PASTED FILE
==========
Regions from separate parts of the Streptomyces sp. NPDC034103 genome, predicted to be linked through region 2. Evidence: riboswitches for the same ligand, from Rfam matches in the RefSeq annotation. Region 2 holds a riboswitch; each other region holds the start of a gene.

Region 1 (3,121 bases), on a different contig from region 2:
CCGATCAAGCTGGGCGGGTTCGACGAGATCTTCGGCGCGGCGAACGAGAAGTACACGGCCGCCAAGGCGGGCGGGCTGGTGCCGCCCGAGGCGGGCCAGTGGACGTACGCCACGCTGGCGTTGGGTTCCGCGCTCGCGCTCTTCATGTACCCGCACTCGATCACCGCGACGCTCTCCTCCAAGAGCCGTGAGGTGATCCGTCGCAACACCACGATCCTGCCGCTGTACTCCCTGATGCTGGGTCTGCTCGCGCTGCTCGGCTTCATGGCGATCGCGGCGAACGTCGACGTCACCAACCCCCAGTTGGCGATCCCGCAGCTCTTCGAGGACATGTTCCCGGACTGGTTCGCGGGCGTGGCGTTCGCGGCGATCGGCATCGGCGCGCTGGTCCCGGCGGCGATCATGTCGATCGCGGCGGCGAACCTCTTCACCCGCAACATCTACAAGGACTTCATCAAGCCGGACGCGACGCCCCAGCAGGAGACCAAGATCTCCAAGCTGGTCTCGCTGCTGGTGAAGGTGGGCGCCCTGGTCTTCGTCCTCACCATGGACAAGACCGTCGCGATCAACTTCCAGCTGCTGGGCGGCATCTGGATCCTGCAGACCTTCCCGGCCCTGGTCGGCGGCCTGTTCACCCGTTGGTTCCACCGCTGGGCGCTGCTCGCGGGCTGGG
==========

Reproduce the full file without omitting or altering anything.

Regions from separate parts of the Streptomyces sp. NPDC034103 genome, predicted to be linked through region 2. Evidence: riboswitches for the same ligand, from Rfam matches in the RefSeq annotation. Region 2 holds a riboswitch; each other region holds the start of a gene.

Region 1 (3,121 bases), on a different contig from region 2:
CCGATCAAGCTGGGCGGGTTCGACGAGATCTTCGGCGCGGCGAACGAGAAGTACACGGCCGCCAAGGCGGGCGGGCTGGTGCCGCCCGAGGCGGGCCAGTGGACGTACGCCACGCTGGCGTTGGGTTCCGCGCTCGCGCTCTTCATGTACCCGCACTCGATCACCGCGACGCTCTCCTCCAAGAGCCGTGAGGTGATCCGTCGCAACACCACGATCCTGCCGCTGTACTCCCTGATGCTGGGTCTGCTCGCGCTGCTCGGCTTCATGGCGATCGCGGCGAACGTCGACGTCACCAACCCCCAGTTGGCGATCCCGCAGCTCTTCGAGGACATGTTCCCGGACTGGTTCGCGGGCGTGGCGTTCGCGGCGATCGGCATCGGCGCGCTGGTCCCGGCGGCGATCATGTCGATCGCGGCGGCGAACCTCTTCACCCGCAACATCTACAAGGACTTCATCAAGCCGGACGCGACGCCCCAGCAGGAGACCAAGATCTCCAAGCTGGTCTCGCTGCTGGTGAAGGTGGGCGCCCTGGTCTTCGTCCTCACCATGGACAAGACCGTCGCGATCAACTTCCAGCTGCTGGGCGGCATCTGGATCCTGCAGACCTTCCCGGCCCTGGTCGGCGGCCTGTTCACCCGTTGGTTCCACCGCTGGGCGCTGCTCGCGGGCTGGG